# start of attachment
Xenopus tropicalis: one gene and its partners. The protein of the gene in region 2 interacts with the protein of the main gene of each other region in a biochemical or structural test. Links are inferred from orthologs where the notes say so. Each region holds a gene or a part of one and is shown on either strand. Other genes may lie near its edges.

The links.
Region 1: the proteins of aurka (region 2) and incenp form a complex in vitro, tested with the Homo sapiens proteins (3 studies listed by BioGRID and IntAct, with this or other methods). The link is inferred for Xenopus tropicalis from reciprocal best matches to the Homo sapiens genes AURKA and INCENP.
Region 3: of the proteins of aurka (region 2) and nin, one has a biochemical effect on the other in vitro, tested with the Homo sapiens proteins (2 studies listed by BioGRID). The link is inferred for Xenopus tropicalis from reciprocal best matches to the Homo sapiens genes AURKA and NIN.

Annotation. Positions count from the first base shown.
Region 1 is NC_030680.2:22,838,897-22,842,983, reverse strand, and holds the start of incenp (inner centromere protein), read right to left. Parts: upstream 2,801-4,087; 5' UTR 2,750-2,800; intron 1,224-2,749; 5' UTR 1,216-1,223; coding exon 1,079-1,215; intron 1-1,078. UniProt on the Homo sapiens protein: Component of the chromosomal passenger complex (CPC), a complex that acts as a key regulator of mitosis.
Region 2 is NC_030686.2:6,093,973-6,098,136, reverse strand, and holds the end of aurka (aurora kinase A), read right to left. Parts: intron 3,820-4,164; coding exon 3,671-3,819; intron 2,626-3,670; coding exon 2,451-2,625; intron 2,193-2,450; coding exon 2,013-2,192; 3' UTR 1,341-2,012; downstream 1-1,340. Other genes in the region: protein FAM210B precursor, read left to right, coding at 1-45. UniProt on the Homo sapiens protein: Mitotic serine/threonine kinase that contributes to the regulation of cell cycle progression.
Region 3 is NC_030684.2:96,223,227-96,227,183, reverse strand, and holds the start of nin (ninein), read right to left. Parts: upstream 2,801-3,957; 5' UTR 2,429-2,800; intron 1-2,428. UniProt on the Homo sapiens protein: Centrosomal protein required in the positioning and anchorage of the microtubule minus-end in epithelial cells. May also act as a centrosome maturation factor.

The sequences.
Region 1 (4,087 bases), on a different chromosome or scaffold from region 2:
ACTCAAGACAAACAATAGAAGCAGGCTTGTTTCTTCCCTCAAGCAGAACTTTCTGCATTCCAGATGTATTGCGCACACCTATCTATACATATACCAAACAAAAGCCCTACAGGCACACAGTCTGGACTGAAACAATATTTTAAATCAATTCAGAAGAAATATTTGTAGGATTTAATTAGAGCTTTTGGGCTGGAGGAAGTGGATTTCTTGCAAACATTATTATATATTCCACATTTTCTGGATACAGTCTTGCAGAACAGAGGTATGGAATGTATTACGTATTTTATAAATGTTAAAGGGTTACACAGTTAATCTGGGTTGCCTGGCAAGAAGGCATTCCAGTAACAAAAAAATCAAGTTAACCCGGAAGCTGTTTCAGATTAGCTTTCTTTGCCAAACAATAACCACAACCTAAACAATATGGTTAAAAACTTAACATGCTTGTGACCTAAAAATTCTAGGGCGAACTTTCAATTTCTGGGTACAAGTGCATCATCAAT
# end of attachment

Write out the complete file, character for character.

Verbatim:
Xenopus tropicalis: one gene and its partners. The protein of the gene in region 2 interacts with the protein of the main gene of each other region in a biochemical or structural test. Links are inferred from orthologs where the notes say so. Each region holds a gene or a part of one and is shown on either strand. Other genes may lie near its edges.

The links.
Region 1: the proteins of aurka (region 2) and incenp form a complex in vitro, tested with the Homo sapiens proteins (3 studies listed by BioGRID and IntAct, with this or other methods). The link is inferred for Xenopus tropicalis from reciprocal best matches to the Homo sapiens genes AURKA and INCENP.
Region 3: of the proteins of aurka (region 2) and nin, one has a biochemical effect on the other in vitro, tested with the Homo sapiens proteins (2 studies listed by BioGRID). The link is inferred for Xenopus tropicalis from reciprocal best matches to the Homo sapiens genes AURKA and NIN.

Annotation. Positions count from the first base shown.
Region 1 is NC_030680.2:22,838,897-22,842,983, reverse strand, and holds the start of incenp (inner centromere protein), read right to left. Parts: upstream 2,801-4,087; 5' UTR 2,750-2,800; intron 1,224-2,749; 5' UTR 1,216-1,223; coding exon 1,079-1,215; intron 1-1,078. UniProt on the Homo sapiens protein: Component of the chromosomal passenger complex (CPC), a complex that acts as a key regulator of mitosis.
Region 2 is NC_030686.2:6,093,973-6,098,136, reverse strand, and holds the end of aurka (aurora kinase A), read right to left. Parts: intron 3,820-4,164; coding exon 3,671-3,819; intron 2,626-3,670; coding exon 2,451-2,625; intron 2,193-2,450; coding exon 2,013-2,192; 3' UTR 1,341-2,012; downstream 1-1,340. Other genes in the region: protein FAM210B precursor, read left to right, coding at 1-45. UniProt on the Homo sapiens protein: Mitotic serine/threonine kinase that contributes to the regulation of cell cycle progression.
Region 3 is NC_030684.2:96,223,227-96,227,183, reverse strand, and holds the start of nin (ninein), read right to left. Parts: upstream 2,801-3,957; 5' UTR 2,429-2,800; intron 1-2,428. UniProt on the Homo sapiens protein: Centrosomal protein required in the positioning and anchorage of the microtubule minus-end in epithelial cells. May also act as a centrosome maturation factor.

The sequences.
Region 1 (4,087 bases), on a different chromosome or scaffold from region 2:
ACTCAAGACAAACAATAGAAGCAGGCTTGTTTCTTCCCTCAAGCAGAACTTTCTGCATTCCAGATGTATTGCGCACACCTATCTATACATATACCAAACAAAAGCCCTACAGGCACACAGTCTGGACTGAAACAATATTTTAAATCAATTCAGAAGAAATATTTGTAGGATTTAATTAGAGCTTTTGGGCTGGAGGAAGTGGATTTCTTGCAAACATTATTATATATTCCACATTTTCTGGATACAGTCTTGCAGAACAGAGGTATGGAATGTATTACGTATTTTATAAATGTTAAAGGGTTACACAGTTAATCTGGGTTGCCTGGCAAGAAGGCATTCCAGTAACAAAAAAATCAAGTTAACCCGGAAGCTGTTTCAGATTAGCTTTCTTTGCCAAACAATAACCACAACCTAAACAATATGGTTAAAAACTTAACATGCTTGTGACCTAAAAATTCTAGGGCGAACTTTCAATTTCTGGGTACAAGTGCATCATCAAT